The globe has witnessed a fall in the number of unemployed over the past few years in a number of its regions. This has been in part due to the availability of better media for awareness and urbanization of the remotest areas. But a part of it has also been due to the improvement of the various industries themselves. A better developed, expanded and growing industry has more space for both, skilled labor and raw talent.
However, information technology, that once has the best job categories and prospects, has seen a considerable decline. Massive layoffs across the multi-billion-dollar sector make the future possibilities for employees appear bleak.
Why hasn’t the IT sector been able to create more jobs?
- The existing redundancy
- Lack of skilled labor
- The growth of the West
In the past, a number of foreign companies contracted their work to strong Indian IT firms like the Infosys and Wipro. So, every computer engineer who had the necessary skills had a job in hand. But now, automation has taken over all clerical tasks. The job profiles that are now vacant in the IT sector require in-depth knowledge of technologies like cloud-computing, robotics and a lot more. Since most engineers honed here do not taste this in their years of education, they aren’t job-ready.
So, although the IT sector continues to grow, job prospects for the natives are receiving a plummet. It is noteworthy that although technology is being integrated at a matched pace in the automotive market too, job prospects there are continuing to thrive and are, in fact, on the rise.
How the automotive sector has overcome this
While the IT sector is receiving a boost from the west, India is moving on towards becoming the third largest auto market in the world. All this with the new approach of going completely electric by 2030. This means that the automotive sector is heated up with processes of producing conventional engines and EVs going on in parallel.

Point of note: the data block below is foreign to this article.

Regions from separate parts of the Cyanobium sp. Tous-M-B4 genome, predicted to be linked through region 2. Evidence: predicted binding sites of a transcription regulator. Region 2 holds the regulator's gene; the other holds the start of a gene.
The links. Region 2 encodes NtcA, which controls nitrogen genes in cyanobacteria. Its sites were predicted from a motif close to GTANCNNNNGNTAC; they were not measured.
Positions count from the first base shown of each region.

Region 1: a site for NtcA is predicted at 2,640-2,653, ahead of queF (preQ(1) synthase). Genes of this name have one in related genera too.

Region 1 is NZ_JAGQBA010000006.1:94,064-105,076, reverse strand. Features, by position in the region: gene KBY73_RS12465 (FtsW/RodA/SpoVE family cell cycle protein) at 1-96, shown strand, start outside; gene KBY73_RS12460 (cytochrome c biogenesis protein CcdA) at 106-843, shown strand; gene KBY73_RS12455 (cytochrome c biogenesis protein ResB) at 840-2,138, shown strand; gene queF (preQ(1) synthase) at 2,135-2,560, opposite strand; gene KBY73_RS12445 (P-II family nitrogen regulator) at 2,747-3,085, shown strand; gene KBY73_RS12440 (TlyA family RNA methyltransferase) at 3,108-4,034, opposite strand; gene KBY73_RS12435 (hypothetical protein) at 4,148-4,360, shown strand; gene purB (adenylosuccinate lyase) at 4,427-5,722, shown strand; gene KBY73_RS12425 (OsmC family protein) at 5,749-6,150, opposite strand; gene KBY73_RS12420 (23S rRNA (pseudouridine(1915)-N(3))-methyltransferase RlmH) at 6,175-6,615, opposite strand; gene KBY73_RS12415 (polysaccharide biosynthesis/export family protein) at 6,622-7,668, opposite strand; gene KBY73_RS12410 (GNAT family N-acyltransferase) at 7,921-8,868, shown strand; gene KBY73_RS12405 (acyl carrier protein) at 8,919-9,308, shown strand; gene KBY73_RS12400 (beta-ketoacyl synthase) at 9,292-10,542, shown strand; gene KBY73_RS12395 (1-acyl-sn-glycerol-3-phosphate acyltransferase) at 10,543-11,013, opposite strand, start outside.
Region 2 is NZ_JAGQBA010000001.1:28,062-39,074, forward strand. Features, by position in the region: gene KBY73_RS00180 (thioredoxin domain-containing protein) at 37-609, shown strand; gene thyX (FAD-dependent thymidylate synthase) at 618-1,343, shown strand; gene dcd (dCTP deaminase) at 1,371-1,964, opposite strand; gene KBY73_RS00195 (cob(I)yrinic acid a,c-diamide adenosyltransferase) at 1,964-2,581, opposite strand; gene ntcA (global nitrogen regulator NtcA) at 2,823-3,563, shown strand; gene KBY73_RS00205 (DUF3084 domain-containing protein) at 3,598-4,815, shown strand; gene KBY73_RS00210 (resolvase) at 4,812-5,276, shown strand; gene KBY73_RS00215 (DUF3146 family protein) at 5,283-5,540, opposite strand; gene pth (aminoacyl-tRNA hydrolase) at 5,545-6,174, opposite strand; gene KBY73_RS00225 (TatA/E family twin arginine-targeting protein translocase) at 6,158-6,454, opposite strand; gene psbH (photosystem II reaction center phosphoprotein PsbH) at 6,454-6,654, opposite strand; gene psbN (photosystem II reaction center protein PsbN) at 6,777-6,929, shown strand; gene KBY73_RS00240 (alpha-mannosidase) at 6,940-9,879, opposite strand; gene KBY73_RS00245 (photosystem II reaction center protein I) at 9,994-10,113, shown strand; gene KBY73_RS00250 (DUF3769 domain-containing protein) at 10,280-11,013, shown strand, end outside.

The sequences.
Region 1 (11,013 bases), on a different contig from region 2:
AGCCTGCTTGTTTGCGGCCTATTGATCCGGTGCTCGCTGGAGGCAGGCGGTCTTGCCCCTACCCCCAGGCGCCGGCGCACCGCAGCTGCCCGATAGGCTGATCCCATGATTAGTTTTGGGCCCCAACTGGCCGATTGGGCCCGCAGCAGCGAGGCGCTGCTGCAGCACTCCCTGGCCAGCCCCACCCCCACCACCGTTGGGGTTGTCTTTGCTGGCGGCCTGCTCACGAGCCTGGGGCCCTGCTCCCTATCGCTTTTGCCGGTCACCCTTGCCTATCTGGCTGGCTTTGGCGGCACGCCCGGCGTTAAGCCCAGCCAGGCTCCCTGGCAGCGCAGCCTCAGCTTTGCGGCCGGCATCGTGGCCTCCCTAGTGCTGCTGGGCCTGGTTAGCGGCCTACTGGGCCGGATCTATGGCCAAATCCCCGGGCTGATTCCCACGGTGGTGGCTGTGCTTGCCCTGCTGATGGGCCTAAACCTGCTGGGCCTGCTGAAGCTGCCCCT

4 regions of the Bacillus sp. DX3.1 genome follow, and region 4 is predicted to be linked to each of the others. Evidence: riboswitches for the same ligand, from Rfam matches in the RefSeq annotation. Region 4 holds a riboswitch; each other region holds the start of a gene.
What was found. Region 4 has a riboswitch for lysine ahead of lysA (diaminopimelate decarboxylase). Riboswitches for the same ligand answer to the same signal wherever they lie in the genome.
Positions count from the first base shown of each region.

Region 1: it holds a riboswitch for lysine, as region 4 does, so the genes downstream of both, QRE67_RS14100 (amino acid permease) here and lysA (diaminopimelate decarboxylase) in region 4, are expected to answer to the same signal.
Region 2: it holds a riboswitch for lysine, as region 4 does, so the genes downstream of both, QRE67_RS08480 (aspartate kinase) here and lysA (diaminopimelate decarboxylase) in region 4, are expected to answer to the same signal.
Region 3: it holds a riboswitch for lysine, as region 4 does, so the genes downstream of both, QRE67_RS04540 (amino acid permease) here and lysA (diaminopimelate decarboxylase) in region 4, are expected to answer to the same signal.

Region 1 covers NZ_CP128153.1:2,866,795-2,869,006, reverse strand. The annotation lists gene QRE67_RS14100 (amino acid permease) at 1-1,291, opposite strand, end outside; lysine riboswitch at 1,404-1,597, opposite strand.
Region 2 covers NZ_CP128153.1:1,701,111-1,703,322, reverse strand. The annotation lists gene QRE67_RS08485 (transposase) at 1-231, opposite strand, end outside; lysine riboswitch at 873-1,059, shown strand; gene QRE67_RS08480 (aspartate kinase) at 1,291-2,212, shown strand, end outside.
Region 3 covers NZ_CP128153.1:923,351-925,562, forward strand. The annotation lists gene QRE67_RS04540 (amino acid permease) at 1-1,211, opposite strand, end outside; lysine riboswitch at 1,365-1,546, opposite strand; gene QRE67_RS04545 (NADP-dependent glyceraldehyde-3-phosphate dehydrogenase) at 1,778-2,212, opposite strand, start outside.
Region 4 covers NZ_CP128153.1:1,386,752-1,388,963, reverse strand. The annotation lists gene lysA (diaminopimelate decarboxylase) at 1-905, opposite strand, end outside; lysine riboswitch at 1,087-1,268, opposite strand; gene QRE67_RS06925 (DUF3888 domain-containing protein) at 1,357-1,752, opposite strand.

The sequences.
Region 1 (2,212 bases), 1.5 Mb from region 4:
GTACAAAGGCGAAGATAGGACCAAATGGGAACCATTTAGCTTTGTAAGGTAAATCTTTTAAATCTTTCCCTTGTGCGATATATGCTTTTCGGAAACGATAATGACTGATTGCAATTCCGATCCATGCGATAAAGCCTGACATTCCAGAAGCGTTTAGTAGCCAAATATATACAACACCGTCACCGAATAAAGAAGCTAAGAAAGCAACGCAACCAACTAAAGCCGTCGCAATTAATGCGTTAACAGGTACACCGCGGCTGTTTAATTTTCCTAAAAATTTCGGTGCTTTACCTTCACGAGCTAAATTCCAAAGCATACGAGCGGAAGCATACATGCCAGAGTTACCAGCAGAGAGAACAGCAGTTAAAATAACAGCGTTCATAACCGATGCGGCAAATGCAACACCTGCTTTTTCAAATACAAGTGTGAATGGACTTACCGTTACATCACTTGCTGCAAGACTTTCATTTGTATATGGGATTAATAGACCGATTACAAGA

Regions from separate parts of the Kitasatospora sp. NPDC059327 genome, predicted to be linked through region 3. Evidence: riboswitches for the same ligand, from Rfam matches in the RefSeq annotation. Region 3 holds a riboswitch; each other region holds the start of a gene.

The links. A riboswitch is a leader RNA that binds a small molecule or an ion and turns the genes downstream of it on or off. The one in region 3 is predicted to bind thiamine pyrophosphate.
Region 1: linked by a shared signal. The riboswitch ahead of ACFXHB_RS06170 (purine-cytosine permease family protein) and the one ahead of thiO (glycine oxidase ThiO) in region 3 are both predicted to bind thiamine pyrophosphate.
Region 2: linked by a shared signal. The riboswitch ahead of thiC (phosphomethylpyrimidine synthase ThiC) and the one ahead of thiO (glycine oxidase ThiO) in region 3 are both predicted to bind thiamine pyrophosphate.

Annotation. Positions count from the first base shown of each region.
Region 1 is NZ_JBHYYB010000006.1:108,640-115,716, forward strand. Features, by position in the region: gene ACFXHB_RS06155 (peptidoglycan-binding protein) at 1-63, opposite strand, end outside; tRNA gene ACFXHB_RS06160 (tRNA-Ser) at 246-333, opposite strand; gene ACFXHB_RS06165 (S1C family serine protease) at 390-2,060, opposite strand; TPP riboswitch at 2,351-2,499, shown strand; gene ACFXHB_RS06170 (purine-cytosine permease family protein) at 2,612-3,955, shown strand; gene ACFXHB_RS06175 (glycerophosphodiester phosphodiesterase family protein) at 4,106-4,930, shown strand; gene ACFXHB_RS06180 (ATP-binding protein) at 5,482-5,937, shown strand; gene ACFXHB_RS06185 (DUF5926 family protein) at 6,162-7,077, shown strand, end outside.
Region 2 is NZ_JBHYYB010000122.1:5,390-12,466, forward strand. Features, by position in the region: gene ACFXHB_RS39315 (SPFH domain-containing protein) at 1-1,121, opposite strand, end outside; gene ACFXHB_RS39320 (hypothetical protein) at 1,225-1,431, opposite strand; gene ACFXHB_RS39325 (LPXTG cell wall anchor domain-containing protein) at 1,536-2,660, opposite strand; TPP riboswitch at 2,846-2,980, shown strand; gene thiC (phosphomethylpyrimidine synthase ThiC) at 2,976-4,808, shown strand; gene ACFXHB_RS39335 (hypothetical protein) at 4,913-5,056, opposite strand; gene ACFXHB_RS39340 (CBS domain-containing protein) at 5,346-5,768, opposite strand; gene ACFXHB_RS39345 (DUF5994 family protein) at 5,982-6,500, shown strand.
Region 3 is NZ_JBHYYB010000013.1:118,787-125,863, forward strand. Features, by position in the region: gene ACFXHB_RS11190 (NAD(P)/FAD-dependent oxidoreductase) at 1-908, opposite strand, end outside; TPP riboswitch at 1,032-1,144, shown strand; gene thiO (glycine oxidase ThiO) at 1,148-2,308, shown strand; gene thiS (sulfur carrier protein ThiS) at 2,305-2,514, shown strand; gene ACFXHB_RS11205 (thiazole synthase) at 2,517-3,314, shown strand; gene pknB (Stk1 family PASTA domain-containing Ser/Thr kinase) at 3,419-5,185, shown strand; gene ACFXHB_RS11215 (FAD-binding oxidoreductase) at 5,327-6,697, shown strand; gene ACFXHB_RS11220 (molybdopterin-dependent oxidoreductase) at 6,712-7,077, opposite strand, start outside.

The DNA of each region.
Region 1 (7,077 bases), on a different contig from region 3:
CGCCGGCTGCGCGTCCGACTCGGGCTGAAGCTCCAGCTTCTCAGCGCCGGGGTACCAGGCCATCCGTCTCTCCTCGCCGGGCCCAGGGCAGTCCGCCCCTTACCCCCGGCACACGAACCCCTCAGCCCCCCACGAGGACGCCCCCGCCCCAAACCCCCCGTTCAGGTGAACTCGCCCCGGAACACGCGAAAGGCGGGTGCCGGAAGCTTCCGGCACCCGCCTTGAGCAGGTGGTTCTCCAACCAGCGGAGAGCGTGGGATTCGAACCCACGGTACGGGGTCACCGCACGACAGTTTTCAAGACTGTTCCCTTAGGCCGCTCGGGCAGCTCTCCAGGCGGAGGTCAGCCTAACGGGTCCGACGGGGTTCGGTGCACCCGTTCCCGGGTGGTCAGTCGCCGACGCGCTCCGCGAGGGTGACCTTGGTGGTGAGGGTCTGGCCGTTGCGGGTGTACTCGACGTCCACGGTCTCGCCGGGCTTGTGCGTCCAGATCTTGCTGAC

A pervasive research highlights the need for a large workforce including both, accomplished individuals and fresh graduates who can be trained. This is because the whole industry is gaining a new face where ideas of the new generation are as welcome as the admin power of the existing luminaries.
Will this contribute to the growth potential of the country?
Considering the BRIC economies, it has been observed that countries other than India, in their developing phase, had a majority of people employed in the fastest growing sectors. This had a majority of the workforce being involved in contributing towards a quick rise in the GDP. But, as a worrying trend, India hasn’t been doing so say the chief economists of our country.
Moreover, market research reports claim that, of the total number of businesses in India, most work with an employee strength below 10. This data can be misleading. In our nation, this category is dominated by individual workers and freelancers. These are not as good a contribution as mid-size businesses actually are to a nation.
With growing opportunities in fields growing apace, a greater proportion of the population trying to leverage them will surely be a boost to the nation’s economy.